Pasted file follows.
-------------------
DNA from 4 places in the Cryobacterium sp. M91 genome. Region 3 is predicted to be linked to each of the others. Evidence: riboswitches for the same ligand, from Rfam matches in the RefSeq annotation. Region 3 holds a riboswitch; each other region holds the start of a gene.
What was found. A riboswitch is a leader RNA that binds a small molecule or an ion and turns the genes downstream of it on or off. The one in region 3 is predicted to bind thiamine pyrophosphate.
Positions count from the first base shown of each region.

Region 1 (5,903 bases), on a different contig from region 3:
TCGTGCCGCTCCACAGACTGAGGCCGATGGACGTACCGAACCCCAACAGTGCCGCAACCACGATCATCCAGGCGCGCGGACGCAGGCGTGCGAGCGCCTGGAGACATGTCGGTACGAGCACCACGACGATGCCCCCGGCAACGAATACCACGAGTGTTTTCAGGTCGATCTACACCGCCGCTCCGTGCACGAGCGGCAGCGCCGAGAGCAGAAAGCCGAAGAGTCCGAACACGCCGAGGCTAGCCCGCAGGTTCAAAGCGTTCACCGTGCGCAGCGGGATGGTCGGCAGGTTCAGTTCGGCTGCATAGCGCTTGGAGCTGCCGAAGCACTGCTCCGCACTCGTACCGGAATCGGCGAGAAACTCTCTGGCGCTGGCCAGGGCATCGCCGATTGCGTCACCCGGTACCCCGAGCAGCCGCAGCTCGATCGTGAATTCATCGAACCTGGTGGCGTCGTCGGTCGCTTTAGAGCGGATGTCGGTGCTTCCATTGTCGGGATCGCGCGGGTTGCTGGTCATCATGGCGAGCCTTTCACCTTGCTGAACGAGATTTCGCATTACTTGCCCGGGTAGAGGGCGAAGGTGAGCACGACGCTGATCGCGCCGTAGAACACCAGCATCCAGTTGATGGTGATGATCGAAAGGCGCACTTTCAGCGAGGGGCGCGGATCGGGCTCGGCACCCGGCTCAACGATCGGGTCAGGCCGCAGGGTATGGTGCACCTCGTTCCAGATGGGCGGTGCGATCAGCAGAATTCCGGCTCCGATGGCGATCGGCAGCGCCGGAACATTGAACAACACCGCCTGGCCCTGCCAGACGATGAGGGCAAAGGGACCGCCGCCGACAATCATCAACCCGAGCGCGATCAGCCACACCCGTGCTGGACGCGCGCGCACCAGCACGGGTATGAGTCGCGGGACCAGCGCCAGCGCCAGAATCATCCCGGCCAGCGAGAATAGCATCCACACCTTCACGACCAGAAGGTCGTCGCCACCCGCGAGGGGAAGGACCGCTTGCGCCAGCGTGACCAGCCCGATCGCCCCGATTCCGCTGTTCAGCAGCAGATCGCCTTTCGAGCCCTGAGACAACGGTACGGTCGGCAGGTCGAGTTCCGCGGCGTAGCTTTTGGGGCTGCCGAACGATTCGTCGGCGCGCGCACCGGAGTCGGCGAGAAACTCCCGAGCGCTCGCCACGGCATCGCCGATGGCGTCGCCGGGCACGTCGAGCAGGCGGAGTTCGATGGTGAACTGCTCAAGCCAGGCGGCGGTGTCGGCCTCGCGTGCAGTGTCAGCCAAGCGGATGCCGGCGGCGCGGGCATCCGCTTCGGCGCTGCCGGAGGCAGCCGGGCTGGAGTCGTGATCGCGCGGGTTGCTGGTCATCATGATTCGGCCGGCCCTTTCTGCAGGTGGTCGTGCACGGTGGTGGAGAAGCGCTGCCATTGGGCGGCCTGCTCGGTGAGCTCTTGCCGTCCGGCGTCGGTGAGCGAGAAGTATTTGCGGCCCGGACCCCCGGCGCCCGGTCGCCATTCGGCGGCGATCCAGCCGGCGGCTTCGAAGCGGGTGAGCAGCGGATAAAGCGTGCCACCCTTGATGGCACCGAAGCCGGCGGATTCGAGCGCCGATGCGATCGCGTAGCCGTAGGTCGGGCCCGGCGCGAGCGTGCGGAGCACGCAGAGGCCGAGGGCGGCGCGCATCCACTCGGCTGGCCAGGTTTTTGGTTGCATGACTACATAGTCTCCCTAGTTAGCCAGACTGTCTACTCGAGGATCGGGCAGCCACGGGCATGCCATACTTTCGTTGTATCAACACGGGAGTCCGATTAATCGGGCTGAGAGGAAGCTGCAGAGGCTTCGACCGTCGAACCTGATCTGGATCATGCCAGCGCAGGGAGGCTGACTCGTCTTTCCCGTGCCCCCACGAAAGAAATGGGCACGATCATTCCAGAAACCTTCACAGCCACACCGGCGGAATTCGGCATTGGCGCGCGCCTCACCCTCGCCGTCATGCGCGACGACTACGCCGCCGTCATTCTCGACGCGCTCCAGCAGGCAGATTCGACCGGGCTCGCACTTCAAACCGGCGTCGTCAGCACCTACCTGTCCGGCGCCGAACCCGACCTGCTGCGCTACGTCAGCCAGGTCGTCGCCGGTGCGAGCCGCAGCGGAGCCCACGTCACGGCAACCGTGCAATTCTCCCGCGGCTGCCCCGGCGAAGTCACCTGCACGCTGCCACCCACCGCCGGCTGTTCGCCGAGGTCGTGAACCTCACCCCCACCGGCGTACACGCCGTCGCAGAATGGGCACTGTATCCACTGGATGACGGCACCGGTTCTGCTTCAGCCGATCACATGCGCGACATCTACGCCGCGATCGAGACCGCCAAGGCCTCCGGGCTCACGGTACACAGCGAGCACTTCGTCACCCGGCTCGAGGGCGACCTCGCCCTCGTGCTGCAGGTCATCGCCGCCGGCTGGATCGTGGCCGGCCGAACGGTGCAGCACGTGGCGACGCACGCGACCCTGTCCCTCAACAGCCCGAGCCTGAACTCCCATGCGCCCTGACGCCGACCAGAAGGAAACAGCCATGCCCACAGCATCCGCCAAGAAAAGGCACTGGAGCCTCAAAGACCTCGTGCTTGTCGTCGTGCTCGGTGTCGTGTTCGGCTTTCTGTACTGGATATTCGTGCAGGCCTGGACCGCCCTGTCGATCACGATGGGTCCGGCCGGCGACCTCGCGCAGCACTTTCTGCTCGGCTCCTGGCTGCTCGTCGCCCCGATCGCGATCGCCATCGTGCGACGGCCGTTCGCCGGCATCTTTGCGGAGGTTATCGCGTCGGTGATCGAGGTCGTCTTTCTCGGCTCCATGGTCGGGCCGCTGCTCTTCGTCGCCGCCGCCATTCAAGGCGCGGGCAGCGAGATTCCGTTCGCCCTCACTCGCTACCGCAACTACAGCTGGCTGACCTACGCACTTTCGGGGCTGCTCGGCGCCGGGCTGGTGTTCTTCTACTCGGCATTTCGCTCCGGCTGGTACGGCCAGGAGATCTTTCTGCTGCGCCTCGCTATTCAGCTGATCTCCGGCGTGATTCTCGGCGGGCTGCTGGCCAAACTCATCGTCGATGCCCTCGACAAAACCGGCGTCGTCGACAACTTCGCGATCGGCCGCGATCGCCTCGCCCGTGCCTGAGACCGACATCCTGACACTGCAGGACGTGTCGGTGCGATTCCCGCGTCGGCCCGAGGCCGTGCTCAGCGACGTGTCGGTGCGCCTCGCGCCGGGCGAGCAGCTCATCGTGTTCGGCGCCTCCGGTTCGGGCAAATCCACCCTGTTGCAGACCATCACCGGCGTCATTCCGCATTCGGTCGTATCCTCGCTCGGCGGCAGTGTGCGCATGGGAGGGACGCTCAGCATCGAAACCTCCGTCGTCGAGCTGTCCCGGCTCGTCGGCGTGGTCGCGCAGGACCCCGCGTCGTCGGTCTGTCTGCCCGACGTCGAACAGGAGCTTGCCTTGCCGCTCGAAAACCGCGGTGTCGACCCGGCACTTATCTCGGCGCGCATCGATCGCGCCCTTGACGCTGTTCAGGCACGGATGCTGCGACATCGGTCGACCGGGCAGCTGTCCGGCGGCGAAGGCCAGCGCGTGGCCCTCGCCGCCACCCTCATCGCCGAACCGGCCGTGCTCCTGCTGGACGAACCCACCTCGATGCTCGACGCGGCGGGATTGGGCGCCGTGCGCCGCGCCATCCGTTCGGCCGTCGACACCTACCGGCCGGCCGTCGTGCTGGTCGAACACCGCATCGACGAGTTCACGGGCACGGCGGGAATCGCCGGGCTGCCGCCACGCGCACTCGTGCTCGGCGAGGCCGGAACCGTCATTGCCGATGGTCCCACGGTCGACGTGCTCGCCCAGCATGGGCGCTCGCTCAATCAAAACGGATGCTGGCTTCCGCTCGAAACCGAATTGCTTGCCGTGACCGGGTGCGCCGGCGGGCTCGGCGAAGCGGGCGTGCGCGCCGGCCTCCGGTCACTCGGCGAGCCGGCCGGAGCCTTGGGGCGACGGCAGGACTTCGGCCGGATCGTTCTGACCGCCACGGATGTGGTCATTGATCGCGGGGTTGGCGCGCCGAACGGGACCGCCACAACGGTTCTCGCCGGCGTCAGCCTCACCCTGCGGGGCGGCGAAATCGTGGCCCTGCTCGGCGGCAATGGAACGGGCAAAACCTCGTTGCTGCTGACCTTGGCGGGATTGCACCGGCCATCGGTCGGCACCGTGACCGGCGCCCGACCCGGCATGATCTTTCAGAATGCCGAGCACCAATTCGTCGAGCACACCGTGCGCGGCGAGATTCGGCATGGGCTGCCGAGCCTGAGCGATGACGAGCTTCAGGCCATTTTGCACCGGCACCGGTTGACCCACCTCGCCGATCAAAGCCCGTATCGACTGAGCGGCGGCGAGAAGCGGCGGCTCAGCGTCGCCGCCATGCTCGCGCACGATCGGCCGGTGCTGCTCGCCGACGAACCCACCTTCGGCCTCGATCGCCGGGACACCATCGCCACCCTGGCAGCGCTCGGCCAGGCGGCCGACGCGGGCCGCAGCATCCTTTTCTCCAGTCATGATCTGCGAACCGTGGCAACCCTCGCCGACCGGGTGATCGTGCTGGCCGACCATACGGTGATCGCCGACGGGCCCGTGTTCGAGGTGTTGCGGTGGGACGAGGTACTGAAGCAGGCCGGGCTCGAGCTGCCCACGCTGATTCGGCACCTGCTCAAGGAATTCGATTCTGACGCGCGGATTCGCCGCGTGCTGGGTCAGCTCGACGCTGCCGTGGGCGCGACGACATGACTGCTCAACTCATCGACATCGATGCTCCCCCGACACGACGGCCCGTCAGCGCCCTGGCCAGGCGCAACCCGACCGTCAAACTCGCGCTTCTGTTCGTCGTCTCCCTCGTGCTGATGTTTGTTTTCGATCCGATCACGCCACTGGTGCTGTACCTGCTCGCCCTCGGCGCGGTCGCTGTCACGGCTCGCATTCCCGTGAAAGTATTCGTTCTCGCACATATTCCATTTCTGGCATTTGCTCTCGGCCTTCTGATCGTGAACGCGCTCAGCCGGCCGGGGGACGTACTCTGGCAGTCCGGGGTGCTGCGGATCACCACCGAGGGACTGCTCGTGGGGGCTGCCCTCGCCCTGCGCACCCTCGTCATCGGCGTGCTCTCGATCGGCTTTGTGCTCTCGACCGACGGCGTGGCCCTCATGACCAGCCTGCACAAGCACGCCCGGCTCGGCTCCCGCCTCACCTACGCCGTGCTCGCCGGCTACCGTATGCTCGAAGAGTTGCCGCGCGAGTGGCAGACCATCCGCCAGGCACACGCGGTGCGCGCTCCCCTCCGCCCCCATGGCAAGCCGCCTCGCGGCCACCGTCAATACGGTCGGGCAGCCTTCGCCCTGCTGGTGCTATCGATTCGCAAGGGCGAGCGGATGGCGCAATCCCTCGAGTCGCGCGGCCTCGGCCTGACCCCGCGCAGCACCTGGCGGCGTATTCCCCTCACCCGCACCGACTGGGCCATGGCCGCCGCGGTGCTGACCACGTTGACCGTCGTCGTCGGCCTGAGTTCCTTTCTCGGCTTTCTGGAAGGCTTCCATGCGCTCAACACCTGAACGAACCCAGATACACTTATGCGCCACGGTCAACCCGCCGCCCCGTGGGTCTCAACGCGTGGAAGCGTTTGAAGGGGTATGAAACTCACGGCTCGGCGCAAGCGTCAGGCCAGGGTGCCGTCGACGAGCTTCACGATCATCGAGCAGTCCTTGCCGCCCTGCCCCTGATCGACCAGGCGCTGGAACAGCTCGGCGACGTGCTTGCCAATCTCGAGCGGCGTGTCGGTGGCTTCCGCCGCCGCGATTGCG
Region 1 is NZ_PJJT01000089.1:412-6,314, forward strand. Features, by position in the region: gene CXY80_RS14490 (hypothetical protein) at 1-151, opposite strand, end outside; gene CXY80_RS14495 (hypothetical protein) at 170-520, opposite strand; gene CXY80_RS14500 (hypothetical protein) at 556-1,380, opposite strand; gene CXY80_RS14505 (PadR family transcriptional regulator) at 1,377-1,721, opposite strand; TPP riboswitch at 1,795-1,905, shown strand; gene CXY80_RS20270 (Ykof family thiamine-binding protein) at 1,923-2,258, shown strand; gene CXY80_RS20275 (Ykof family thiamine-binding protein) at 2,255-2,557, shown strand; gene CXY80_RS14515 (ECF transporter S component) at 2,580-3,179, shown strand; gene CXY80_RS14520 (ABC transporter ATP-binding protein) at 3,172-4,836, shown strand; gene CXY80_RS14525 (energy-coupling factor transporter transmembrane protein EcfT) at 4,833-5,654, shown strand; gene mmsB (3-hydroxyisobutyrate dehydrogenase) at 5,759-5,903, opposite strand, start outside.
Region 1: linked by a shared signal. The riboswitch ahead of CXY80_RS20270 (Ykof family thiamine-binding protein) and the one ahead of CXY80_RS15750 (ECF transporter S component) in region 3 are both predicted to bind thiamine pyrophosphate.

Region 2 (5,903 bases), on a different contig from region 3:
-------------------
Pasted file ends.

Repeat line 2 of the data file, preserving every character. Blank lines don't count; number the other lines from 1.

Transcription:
What was found. A riboswitch is a leader RNA that binds a small molecule or an ion and turns the genes downstream of it on or off. The one in region 3 is predicted to bind thiamine pyrophosphate.